One of the best things about being Nigerian for me is the variety of food we have. I mean there’s the fact that we drip endless swag goo *Rick Ross grunt* but I”ll just pause on that for now. Nigerian delicacies are so many! With our different beautiful cultures and methods to even achieving the ones we have in common.
I’m not particularly a foodie but I love food a whole lot. Contradictory? Let me explain then. My love for food doesn’t only cover the finished part of it. From the raw produce to the condiments and aesthetic of sliced and chopped delights that make up the food. Then there’s the part where the aromas start to waft, from the point where it all comes together and you really understand how a person could ask themselves “Who birth right epp?”
Honestly though my excitement for food is more for the presentation and aromas than the actual eating. That doesn’t mean there aren’t meals I thoroughly enjoy or look forward to trying out. However I thing there’s a list of foods that you might have to go through or at least been halfway through to confirm your Nigerian palate ‘schweg’ test. Are you ready?
Nigerian Jollof rice
The almighty Jollof! Meanwhile notice how I put the ‘Nigerian’ there? Well, that’s just for clarity. Cos there have been rumors that there is a better Jollof out there. I want to tell you that this is the only Jollof we know and rate. I mean from parties to weddings to naming ceremonies to Christmas. Ain’t no Jollof like a Nigerian Jollof. You can dress it up or dress it down, whatever the occasion Nigerian Jollof is ready to go! 😀
Amala is basically flour from dried yam slices that is usually cooked to solid form and served with a variety of local soups.
I remember when I was way younger and used to think I was being punished anytime I had to eat amala. Fast forward some years down the line and I just want to apologize to my childhood self. I’m pretty sure she’d be shocked to see the adult version of herself trying to find the best amala joint in town. Sweating unashamedly and ordering extra ‘shaki’ to support the last lump. *sigh* Anyways Amala is definitely one of Nigeria’s popular foods even though there’s a debate whether that’s necessary. Verdict? I think it is and after this post I’ll try to convince my childhood self that pops up in judgement anytime I enjoy it. 😀
This is another Nigerian favorite It is also made from yam but boiled and pounded into solid form and served with a variety of soups as well. I honestly think there’s no Nigerian that hasn’t tried this as opposed to Amala.
I know a lot of people that have an issue eating beans cooked as porridge or with rice. Moimoi even though is made from beans is something you can’t pass up! Even by the same people who supposedly don’t like beans * sideeye*. Garnished in different ways with either liver, corned beef, fish, leaves or eggs. It is one of those things you can eat as a full meal or add as a garnish to another. It is light but filling still.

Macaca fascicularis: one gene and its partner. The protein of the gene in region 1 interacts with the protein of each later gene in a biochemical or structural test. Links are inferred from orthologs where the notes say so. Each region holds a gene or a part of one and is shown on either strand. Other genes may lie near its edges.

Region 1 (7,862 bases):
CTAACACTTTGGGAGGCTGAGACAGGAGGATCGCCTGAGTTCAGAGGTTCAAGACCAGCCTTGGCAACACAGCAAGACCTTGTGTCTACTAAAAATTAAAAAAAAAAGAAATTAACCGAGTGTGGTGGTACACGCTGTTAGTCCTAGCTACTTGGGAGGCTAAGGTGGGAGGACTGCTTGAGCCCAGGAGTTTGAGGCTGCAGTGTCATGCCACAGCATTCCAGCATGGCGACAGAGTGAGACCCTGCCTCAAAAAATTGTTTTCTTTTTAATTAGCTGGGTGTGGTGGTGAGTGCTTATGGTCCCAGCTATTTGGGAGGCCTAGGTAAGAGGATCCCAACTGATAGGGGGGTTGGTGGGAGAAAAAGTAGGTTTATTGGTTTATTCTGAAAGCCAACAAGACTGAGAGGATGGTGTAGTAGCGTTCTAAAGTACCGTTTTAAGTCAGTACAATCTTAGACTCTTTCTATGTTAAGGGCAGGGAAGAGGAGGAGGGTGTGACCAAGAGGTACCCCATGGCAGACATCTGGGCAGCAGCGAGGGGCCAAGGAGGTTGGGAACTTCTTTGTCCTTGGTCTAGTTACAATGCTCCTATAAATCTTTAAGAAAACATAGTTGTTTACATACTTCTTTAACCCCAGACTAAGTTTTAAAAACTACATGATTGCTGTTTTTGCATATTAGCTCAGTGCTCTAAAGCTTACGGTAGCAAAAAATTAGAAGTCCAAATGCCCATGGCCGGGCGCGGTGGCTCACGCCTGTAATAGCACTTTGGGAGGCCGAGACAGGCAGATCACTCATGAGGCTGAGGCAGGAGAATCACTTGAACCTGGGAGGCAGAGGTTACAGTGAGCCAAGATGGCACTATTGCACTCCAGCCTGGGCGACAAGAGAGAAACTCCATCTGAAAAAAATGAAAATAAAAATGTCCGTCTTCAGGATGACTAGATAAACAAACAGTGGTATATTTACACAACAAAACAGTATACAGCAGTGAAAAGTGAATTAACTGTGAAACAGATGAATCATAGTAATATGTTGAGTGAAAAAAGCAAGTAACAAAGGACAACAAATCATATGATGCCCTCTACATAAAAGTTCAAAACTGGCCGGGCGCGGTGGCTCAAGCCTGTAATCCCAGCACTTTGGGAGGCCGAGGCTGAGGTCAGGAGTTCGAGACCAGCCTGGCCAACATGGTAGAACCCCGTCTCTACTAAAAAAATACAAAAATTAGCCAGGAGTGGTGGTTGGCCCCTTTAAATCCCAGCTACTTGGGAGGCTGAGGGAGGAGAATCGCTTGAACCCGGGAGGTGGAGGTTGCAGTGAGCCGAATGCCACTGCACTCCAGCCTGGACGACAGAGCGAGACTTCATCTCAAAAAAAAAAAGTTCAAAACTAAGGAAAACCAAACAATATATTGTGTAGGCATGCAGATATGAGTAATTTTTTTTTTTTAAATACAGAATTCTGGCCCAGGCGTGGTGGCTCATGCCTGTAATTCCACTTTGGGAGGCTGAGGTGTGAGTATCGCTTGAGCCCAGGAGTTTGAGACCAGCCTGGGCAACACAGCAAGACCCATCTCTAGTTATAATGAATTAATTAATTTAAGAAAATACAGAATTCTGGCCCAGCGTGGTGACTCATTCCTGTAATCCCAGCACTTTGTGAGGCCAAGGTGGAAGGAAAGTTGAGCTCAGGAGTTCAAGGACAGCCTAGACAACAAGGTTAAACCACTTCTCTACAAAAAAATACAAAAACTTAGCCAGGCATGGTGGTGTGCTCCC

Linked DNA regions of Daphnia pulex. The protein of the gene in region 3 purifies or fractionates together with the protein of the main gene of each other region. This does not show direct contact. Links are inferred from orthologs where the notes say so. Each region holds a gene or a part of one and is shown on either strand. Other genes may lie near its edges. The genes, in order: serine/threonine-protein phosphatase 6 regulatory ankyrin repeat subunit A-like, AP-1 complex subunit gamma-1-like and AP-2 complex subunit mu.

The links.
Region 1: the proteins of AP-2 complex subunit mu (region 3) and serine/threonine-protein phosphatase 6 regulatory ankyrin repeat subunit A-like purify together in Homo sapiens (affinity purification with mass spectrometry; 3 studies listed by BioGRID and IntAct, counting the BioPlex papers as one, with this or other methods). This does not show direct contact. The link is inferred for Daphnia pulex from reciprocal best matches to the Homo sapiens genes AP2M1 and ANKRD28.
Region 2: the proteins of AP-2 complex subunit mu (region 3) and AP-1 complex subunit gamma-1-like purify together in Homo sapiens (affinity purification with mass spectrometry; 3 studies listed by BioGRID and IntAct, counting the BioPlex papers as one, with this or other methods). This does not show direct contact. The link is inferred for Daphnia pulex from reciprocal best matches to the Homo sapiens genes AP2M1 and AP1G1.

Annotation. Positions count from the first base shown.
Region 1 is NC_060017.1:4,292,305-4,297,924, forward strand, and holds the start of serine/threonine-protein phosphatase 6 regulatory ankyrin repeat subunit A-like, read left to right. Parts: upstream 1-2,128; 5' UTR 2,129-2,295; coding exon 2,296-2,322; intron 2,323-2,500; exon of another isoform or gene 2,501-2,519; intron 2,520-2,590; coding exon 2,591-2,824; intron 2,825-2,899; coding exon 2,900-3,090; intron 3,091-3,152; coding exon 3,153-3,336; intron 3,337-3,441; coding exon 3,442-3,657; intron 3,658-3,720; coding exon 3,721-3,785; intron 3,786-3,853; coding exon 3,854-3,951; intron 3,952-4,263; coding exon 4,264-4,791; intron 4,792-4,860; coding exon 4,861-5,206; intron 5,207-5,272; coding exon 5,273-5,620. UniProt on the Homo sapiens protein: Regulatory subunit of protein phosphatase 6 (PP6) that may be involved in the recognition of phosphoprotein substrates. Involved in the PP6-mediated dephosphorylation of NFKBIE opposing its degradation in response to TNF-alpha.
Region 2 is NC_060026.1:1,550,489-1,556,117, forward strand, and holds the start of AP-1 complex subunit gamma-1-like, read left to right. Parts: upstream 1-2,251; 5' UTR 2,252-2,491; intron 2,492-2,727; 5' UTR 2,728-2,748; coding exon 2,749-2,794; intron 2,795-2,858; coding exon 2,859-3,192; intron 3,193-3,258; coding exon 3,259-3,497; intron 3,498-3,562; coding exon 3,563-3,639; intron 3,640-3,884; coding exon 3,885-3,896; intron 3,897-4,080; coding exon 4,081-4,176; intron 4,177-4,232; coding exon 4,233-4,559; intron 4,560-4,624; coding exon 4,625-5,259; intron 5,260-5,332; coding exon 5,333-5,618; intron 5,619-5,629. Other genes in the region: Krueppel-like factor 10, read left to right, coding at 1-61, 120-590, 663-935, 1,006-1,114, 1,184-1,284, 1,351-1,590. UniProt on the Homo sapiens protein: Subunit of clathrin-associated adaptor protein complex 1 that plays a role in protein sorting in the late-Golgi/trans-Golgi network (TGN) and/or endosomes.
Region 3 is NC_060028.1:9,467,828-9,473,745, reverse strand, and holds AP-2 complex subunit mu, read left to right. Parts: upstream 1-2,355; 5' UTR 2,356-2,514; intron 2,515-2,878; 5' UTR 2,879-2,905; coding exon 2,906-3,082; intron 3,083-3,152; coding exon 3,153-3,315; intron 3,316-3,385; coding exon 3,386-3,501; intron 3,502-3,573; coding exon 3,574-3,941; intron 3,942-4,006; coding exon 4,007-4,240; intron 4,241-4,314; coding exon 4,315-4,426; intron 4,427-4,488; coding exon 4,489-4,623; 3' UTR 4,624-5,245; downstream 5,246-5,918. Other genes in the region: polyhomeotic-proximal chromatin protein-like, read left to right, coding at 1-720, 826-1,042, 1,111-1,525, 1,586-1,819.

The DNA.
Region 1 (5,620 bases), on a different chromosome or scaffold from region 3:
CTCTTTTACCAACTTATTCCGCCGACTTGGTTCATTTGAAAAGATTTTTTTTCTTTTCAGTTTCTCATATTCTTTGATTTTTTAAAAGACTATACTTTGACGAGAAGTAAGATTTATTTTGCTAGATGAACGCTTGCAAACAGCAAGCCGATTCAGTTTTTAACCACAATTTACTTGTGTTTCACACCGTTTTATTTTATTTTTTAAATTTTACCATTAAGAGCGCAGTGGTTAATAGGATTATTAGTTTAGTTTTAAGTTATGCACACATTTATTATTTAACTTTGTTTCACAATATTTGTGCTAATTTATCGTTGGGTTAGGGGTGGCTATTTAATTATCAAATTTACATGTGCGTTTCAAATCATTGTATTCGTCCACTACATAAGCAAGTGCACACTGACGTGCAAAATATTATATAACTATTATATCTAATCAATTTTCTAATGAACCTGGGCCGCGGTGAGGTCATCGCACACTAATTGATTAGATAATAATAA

Here is one thing that holds a special place in my heart. Suya is actually kebab but Nigerian suya brethren is a thing of wonder. With the option of having it as beef, chicken or mutton (p.s. say “ram” when you want to order please). It is well spiced and you’re even given a little bit of the dry rub mix to take along your order. Is there really any Nigerian that hasn’t had suya? (seriously). This has to be my favorite street food.
‘Cassava flakes’; I will refer to it as this once just to give an idea what it is to someone who doesn’t know.
Garri is actually one of my favorite foods.It can be taken in two forms; as ‘eba’ which is a solid form of this flour made to be eaten with soup.
Then just soaked directly in cold water with or without sugar, milk, coconut and sometimes fish (this is the form I love). Garri is one of those foods you have in the house or in school that can be life savers on those rainy days.
Bole and Fish
During my service year in Calabar I used to follow a particular route on a road called “MCC”. Every time I passed this particular spot around 4 p.m. I would notice a crowd of people hanging around an empty local grill. One day I stopped by to see what it was and I started leaving the office by 3:45 p.m. This spot was a bole (roasted plantain) and fish spot and boy, was it great.
I had heard about it but I never took out the time to try it out. It can actually be found around, it’s a popular surprisingly healthy street food.
There are a ton of other foods I might not have mentioned but off the top of my head these are the ones that ring Nigerian most. So by this small test, how Nigerian are you? I think I’m 100% Naija.
Do you have any foods in mind to update this test? As always you could leave a comment below and let us know what you think…